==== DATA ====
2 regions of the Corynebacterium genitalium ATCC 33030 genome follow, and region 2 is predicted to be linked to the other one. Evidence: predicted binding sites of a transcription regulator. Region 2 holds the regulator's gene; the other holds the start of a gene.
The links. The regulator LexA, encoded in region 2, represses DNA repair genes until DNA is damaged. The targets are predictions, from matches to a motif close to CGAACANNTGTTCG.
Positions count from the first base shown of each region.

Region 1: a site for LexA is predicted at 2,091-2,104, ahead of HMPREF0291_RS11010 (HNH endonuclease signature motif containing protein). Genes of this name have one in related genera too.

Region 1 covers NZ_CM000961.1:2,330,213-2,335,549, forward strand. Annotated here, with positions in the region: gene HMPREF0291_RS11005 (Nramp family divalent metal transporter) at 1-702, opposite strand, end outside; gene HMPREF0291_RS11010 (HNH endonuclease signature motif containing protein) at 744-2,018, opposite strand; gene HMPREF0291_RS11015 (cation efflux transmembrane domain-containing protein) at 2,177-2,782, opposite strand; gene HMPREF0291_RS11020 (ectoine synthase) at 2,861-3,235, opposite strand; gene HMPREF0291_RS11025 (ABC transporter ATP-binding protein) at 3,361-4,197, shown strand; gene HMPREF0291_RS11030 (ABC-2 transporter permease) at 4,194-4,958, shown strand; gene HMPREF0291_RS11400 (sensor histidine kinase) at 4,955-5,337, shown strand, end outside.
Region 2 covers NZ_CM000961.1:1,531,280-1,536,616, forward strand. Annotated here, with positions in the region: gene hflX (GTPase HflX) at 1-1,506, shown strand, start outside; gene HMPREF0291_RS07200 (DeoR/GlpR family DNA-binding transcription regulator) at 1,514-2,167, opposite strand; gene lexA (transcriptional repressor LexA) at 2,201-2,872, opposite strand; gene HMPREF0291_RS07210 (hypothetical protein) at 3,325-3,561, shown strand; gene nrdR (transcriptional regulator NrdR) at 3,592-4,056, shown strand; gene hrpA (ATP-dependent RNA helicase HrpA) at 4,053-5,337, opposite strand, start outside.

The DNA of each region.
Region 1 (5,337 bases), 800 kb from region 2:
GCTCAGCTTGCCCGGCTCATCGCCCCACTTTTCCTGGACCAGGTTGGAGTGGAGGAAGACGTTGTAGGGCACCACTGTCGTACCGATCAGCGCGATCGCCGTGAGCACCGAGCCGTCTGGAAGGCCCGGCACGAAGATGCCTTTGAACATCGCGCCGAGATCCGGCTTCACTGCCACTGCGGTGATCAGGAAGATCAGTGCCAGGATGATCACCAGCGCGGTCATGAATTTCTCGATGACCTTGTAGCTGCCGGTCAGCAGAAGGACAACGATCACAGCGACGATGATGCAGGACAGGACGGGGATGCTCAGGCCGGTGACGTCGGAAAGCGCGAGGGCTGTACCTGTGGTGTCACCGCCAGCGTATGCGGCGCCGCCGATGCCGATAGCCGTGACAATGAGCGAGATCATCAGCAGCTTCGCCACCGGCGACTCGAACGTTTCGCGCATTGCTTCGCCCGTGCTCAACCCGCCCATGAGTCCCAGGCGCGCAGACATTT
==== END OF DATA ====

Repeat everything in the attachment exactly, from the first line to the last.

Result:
2 regions of the Corynebacterium genitalium ATCC 33030 genome follow, and region 2 is predicted to be linked to the other one. Evidence: predicted binding sites of a transcription regulator. Region 2 holds the regulator's gene; the other holds the start of a gene.
The links. The regulator LexA, encoded in region 2, represses DNA repair genes until DNA is damaged. The targets are predictions, from matches to a motif close to CGAACANNTGTTCG.
Positions count from the first base shown of each region.

Region 1: a site for LexA is predicted at 2,091-2,104, ahead of HMPREF0291_RS11010 (HNH endonuclease signature motif containing protein). Genes of this name have one in related genera too.

Region 1 covers NZ_CM000961.1:2,330,213-2,335,549, forward strand. Annotated here, with positions in the region: gene HMPREF0291_RS11005 (Nramp family divalent metal transporter) at 1-702, opposite strand, end outside; gene HMPREF0291_RS11010 (HNH endonuclease signature motif containing protein) at 744-2,018, opposite strand; gene HMPREF0291_RS11015 (cation efflux transmembrane domain-containing protein) at 2,177-2,782, opposite strand; gene HMPREF0291_RS11020 (ectoine synthase) at 2,861-3,235, opposite strand; gene HMPREF0291_RS11025 (ABC transporter ATP-binding protein) at 3,361-4,197, shown strand; gene HMPREF0291_RS11030 (ABC-2 transporter permease) at 4,194-4,958, shown strand; gene HMPREF0291_RS11400 (sensor histidine kinase) at 4,955-5,337, shown strand, end outside.
Region 2 covers NZ_CM000961.1:1,531,280-1,536,616, forward strand. Annotated here, with positions in the region: gene hflX (GTPase HflX) at 1-1,506, shown strand, start outside; gene HMPREF0291_RS07200 (DeoR/GlpR family DNA-binding transcription regulator) at 1,514-2,167, opposite strand; gene lexA (transcriptional repressor LexA) at 2,201-2,872, opposite strand; gene HMPREF0291_RS07210 (hypothetical protein) at 3,325-3,561, shown strand; gene nrdR (transcriptional regulator NrdR) at 3,592-4,056, shown strand; gene hrpA (ATP-dependent RNA helicase HrpA) at 4,053-5,337, opposite strand, start outside.

The DNA of each region.
Region 1 (5,337 bases), 800 kb from region 2:
GCTCAGCTTGCCCGGCTCATCGCCCCACTTTTCCTGGACCAGGTTGGAGTGGAGGAAGACGTTGTAGGGCACCACTGTCGTACCGATCAGCGCGATCGCCGTGAGCACCGAGCCGTCTGGAAGGCCCGGCACGAAGATGCCTTTGAACATCGCGCCGAGATCCGGCTTCACTGCCACTGCGGTGATCAGGAAGATCAGTGCCAGGATGATCACCAGCGCGGTCATGAATTTCTCGATGACCTTGTAGCTGCCGGTCAGCAGAAGGACAACGATCACAGCGACGATGATGCAGGACAGGACGGGGATGCTCAGGCCGGTGACGTCGGAAAGCGCGAGGGCTGTACCTGTGGTGTCACCGCCAGCGTATGCGGCGCCGCCGATGCCGATAGCCGTGACAATGAGCGAGATCATCAGCAGCTTCGCCACCGGCGACTCGAACGTTTCGCGCATTGCTTCGCCCGTGCTCAACCCGCCCATGAGTCCCAGGCGCGCAGACATTT